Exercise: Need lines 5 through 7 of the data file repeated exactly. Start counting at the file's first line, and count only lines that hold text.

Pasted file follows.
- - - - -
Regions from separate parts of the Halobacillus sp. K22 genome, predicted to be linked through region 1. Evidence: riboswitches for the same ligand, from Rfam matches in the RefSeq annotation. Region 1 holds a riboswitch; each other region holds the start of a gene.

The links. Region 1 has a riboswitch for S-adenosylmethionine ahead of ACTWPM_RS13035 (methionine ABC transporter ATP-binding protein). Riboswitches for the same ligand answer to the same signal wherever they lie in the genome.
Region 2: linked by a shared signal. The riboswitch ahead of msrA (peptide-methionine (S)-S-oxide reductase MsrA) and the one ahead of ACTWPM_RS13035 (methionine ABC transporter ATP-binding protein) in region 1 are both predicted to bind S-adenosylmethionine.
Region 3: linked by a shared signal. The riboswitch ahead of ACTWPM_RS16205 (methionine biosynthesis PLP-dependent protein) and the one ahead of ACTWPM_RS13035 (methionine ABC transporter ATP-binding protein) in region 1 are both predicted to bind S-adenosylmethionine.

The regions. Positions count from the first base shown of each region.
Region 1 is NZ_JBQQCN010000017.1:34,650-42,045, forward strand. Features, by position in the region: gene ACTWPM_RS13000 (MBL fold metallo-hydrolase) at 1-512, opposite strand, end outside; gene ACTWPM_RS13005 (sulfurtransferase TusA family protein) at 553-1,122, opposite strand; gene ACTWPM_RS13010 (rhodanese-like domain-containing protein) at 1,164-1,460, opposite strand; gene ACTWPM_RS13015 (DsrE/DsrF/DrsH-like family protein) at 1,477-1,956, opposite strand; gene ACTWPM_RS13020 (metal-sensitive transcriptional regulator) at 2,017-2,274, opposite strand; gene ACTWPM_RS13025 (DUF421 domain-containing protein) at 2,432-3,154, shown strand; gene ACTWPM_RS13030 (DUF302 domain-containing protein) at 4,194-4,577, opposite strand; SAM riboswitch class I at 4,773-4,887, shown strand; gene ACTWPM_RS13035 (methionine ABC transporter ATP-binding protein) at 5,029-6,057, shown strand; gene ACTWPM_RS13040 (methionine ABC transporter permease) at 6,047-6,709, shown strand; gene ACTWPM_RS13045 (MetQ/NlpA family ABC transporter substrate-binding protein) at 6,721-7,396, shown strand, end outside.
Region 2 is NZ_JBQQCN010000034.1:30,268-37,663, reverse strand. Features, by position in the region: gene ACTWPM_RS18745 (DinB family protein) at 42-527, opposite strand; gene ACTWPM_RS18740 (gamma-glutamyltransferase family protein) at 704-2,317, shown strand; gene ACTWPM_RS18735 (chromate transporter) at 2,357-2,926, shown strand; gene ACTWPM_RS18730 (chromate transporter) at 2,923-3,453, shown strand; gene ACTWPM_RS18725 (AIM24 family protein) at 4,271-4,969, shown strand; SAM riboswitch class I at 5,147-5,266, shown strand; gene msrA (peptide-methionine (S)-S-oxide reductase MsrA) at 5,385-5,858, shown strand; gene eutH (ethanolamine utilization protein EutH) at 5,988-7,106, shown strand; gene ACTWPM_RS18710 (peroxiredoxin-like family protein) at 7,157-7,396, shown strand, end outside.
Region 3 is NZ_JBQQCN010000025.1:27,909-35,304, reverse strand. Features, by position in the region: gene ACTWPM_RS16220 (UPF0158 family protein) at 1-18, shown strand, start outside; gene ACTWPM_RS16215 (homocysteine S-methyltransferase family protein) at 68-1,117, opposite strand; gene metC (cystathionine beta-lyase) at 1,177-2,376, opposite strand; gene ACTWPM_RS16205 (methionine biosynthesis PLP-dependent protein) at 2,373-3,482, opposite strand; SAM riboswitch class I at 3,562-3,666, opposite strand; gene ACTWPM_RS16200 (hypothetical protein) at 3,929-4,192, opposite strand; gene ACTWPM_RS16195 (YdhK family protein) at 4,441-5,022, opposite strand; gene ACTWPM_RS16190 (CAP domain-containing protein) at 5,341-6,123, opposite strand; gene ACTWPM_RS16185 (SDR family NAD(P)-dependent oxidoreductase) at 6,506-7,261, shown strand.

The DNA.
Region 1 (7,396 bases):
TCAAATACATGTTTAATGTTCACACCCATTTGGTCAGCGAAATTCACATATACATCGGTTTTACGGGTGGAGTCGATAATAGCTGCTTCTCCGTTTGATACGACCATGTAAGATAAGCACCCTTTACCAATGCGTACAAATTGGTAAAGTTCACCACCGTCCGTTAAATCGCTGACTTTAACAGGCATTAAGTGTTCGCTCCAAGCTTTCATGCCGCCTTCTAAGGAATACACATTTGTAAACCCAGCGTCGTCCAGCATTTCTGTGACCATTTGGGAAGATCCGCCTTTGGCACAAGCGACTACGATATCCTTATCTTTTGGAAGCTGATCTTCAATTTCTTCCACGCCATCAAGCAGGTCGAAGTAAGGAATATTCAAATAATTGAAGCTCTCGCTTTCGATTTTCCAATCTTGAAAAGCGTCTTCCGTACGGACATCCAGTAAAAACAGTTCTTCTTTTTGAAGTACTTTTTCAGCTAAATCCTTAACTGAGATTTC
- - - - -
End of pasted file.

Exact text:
The regions. Positions count from the first base shown of each region.
Region 1 is NZ_JBQQCN010000017.1:34,650-42,045, forward strand. Features, by position in the region: gene ACTWPM_RS13000 (MBL fold metallo-hydrolase) at 1-512, opposite strand, end outside; gene ACTWPM_RS13005 (sulfurtransferase TusA family protein) at 553-1,122, opposite strand; gene ACTWPM_RS13010 (rhodanese-like domain-containing protein) at 1,164-1,460, opposite strand; gene ACTWPM_RS13015 (DsrE/DsrF/DrsH-like family protein) at 1,477-1,956, opposite strand; gene ACTWPM_RS13020 (metal-sensitive transcriptional regulator) at 2,017-2,274, opposite strand; gene ACTWPM_RS13025 (DUF421 domain-containing protein) at 2,432-3,154, shown strand; gene ACTWPM_RS13030 (DUF302 domain-containing protein) at 4,194-4,577, opposite strand; SAM riboswitch class I at 4,773-4,887, shown strand; gene ACTWPM_RS13035 (methionine ABC transporter ATP-binding protein) at 5,029-6,057, shown strand; gene ACTWPM_RS13040 (methionine ABC transporter permease) at 6,047-6,709, shown strand; gene ACTWPM_RS13045 (MetQ/NlpA family ABC transporter substrate-binding protein) at 6,721-7,396, shown strand, end outside.
Region 2 is NZ_JBQQCN010000034.1:30,268-37,663, reverse strand. Features, by position in the region: gene ACTWPM_RS18745 (DinB family protein) at 42-527, opposite strand; gene ACTWPM_RS18740 (gamma-glutamyltransferase family protein) at 704-2,317, shown strand; gene ACTWPM_RS18735 (chromate transporter) at 2,357-2,926, shown strand; gene ACTWPM_RS18730 (chromate transporter) at 2,923-3,453, shown strand; gene ACTWPM_RS18725 (AIM24 family protein) at 4,271-4,969, shown strand; SAM riboswitch class I at 5,147-5,266, shown strand; gene msrA (peptide-methionine (S)-S-oxide reductase MsrA) at 5,385-5,858, shown strand; gene eutH (ethanolamine utilization protein EutH) at 5,988-7,106, shown strand; gene ACTWPM_RS18710 (peroxiredoxin-like family protein) at 7,157-7,396, shown strand, end outside.